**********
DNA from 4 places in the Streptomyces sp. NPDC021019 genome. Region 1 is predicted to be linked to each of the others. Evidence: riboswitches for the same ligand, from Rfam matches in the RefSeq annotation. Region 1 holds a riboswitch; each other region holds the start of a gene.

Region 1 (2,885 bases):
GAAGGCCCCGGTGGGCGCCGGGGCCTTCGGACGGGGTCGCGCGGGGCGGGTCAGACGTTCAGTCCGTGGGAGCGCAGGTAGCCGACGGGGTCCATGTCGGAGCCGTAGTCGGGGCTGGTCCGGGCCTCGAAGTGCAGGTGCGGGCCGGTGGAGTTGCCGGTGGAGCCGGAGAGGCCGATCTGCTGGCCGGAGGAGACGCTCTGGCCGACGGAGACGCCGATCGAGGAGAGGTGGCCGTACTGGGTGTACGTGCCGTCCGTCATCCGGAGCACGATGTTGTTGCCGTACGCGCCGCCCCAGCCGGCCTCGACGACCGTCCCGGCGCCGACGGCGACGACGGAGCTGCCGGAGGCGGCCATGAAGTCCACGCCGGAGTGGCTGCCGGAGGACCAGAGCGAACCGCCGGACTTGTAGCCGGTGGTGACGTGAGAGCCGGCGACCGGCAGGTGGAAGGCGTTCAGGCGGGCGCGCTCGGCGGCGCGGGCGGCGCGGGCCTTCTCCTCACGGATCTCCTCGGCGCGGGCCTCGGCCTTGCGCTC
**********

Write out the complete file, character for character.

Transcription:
DNA from 4 places in the Streptomyces sp. NPDC021019 genome. Region 1 is predicted to be linked to each of the others. Evidence: riboswitches for the same ligand, from Rfam matches in the RefSeq annotation. Region 1 holds a riboswitch; each other region holds the start of a gene.

Region 1 (2,885 bases):
GAAGGCCCCGGTGGGCGCCGGGGCCTTCGGACGGGGTCGCGCGGGGCGGGTCAGACGTTCAGTCCGTGGGAGCGCAGGTAGCCGACGGGGTCCATGTCGGAGCCGTAGTCGGGGCTGGTCCGGGCCTCGAAGTGCAGGTGCGGGCCGGTGGAGTTGCCGGTGGAGCCGGAGAGGCCGATCTGCTGGCCGGAGGAGACGCTCTGGCCGACGGAGACGCCGATCGAGGAGAGGTGGCCGTACTGGGTGTACGTGCCGTCCGTCATCCGGAGCACGATGTTGTTGCCGTACGCGCCGCCCCAGCCGGCCTCGACGACCGTCCCGGCGCCGACGGCGACGACGGAGCTGCCGGAGGCGGCCATGAAGTCCACGCCGGAGTGGCTGCCGGAGGACCAGAGCGAACCGCCGGACTTGTAGCCGGTGGTGACGTGAGAGCCGGCGACCGGCAGGTGGAAGGCGTTCAGGCGGGCGCGCTCGGCGGCGCGGGCGGCGCGGGCCTTCTCCTCACGGATCTCCTCGGCGCGGGCCTCGGCCTTGCGCTC